Lake Ontario, ON - Nadia Abdel - Aziz
My Watermark is Lake Ontario.
My name is Nadia Abdel – Aziz. My first real connection to water started during my high school rowing seasons. Rowing on Lake Ontario taught me to expand and grow my understanding of myself and of my surroundings. It was on this rowing team that I was first challenged mentally and physically. In our practice back home in Toronto’s shores of Lake Ontario, clusters of garbage would float in the murky water of our boats pathway. Sometimes the plastic slime would catch onto my oar blade and I'd have to fling it off. I had often pondered why a place that was trusted and used by many rowing teams, and people, was so dirty and uncared for. I had even seen a dead body floating in the water, which our coaches had told us to ignore and to paddle around. There was chatter in the boat from the shock and awe disrupting our comfort zone of our bubbled high school world. On the last weekend of May 2011, our rowing team drove to Henley Island, St. Catherine's, Ontario. This would be our last row of the year on Lake Ontario.
Just like any other race, my 4-person boat rowed from the dock to the start line. Our oars and bodies were upright and vertical. My tense limbs, like my nerves, were ready to start. The whistle blew, and the coxswain was yelling at us, "3/4 slide, 1/2, 1/2, 3/4, full. Give me five strokes for the legs.” I followed the melodic drumming of the coxswain’s voice, which motivated us to keep our course of action and our course of mind. I looked to the right of our lane and noticed that the boat that was once inches in front of us, was now inching behind us.
My teammates’ oars were plunging into the depths of the water, trying to increase the gap between our two boats. The coxswain, as the boats mouth piece, hastily spoke to us in a deep and rustled voice: “Bump up the speed from a 30 to a 34.” My body was thrusted into full speed, as the rate started to rise and the boat started to move faster, inch by inch. This was a tempo created partially by people and partially by water, as the water had a temperament not to be reckoned with. Our movement affected the water, and the waters movement affected ours.
Suddenly my oar became “caught” in the water and in one smooth stroke of its own, forced my body flat against the boat. The blade swung over the entirety of my body and reached less than an arm’s length from the person siting behind me in our four-person boat. The power of the oar, when met by the boisterous water, caught me by surprise. It took all four hands and the whole boat to stop what they were doing, in order to get my oar back in line to its previous position.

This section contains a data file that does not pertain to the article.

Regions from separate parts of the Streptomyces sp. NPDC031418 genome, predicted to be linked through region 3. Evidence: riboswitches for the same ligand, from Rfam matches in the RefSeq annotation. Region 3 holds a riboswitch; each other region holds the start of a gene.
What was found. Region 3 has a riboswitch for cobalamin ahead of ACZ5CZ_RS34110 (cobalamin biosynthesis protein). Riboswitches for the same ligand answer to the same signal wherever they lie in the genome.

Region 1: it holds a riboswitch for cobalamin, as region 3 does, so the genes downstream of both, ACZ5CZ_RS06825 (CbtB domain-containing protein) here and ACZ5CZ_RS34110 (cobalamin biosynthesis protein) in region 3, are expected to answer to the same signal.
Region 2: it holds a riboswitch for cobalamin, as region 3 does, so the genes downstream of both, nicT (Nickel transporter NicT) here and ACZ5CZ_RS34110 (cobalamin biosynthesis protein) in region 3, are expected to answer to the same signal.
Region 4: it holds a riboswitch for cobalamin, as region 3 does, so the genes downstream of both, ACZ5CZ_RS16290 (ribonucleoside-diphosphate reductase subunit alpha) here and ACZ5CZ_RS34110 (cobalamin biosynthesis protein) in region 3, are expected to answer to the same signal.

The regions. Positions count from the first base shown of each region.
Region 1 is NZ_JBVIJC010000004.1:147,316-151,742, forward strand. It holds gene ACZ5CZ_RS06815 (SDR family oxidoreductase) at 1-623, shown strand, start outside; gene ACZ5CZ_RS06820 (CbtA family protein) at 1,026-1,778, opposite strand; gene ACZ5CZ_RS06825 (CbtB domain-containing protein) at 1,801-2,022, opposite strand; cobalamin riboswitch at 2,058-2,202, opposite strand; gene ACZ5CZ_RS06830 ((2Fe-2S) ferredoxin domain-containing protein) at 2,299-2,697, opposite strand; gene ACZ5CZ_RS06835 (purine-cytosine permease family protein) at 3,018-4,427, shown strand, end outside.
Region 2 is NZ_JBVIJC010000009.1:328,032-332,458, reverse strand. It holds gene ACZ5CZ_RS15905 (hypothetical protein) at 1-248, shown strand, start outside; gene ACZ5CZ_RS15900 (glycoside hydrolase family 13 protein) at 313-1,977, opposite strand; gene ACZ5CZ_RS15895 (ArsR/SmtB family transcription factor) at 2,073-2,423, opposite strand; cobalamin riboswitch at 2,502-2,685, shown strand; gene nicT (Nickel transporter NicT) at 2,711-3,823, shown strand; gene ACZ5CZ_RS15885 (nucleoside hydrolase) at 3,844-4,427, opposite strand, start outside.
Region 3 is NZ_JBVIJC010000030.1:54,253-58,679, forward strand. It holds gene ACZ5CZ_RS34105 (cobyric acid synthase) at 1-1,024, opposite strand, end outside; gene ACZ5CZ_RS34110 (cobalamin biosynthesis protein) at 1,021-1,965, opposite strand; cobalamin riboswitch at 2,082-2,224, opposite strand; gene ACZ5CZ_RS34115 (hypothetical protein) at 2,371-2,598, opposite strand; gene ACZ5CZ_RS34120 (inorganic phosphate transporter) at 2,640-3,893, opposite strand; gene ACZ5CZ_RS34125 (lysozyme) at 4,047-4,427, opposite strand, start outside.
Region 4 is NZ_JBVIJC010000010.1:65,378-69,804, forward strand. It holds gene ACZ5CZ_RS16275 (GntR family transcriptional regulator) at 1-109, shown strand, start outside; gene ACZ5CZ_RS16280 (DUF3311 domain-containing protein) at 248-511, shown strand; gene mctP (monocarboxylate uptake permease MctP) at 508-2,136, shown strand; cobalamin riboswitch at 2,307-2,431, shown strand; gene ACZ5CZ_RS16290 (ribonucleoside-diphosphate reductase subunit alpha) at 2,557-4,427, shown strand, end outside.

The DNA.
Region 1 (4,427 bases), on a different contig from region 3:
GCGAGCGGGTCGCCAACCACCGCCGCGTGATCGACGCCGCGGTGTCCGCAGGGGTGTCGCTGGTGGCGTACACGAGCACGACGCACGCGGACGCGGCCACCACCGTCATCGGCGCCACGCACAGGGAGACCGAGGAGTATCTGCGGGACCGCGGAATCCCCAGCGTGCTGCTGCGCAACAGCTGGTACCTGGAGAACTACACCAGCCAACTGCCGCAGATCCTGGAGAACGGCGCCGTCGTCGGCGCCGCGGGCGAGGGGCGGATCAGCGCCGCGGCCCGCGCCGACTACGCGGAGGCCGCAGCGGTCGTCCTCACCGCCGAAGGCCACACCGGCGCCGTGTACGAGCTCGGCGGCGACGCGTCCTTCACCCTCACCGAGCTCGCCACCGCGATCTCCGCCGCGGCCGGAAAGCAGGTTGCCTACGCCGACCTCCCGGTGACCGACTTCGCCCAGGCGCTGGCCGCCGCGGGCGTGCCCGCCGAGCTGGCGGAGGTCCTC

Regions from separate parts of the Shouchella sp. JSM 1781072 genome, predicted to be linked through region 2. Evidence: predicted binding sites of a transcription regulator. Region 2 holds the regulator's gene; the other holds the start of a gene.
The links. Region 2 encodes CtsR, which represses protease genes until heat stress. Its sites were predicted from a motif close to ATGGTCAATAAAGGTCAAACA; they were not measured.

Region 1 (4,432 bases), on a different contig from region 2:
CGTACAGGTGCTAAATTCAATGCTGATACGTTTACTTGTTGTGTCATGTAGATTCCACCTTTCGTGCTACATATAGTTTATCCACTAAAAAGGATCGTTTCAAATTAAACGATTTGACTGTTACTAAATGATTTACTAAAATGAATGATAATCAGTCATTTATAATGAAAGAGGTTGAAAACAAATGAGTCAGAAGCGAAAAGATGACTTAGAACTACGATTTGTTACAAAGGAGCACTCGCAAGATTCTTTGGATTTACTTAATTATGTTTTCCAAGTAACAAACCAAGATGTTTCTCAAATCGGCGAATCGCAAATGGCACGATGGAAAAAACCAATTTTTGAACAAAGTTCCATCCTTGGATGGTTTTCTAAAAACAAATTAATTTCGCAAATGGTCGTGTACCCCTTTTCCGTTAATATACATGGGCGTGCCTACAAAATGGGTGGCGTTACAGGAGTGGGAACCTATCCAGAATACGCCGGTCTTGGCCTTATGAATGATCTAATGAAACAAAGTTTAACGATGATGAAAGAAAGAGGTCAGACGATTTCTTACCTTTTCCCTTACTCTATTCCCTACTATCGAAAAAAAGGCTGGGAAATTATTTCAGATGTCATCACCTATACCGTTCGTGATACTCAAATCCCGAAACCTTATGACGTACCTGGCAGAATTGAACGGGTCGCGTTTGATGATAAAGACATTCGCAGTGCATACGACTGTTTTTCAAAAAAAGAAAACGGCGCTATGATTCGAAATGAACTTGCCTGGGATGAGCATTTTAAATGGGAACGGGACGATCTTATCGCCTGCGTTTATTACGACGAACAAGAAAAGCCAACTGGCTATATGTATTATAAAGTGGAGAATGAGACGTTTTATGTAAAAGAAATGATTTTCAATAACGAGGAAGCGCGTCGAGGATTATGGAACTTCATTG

We started up again, feeling discouraged from the set back. I felt the lack of energy in our rhythm and speed; my teammates were getting tired. I started to feel my body freeze mentally and physically. I searched for motivation, as I remembered my coach telling us that "every stroke counts, a race is never finished until you cross the finish line." I continued and gave the last 500 meters my all, until we crossed that last meter.
We had placed fourth in our time trial out of 6 boats in our race heat. Two other heats were left to race, and 8 spots were open for the final race in our 4+ women boat category.
As we headed back to place the boat on our trailer, we were notified that our race time was fractions of a second away from placing in finals. We were pleasantly surprised because our boat started to run out of steam towards the end. I had raced in many regattas and won many medals. Yet, this race left a bigger impact on me then in regattas when I ended with a gold in hand. I had learned to never give up even if the end was near, as every stroke counts. This was our own victory. This was an educational lesson that wasn’t going to be learned in my high school classroom.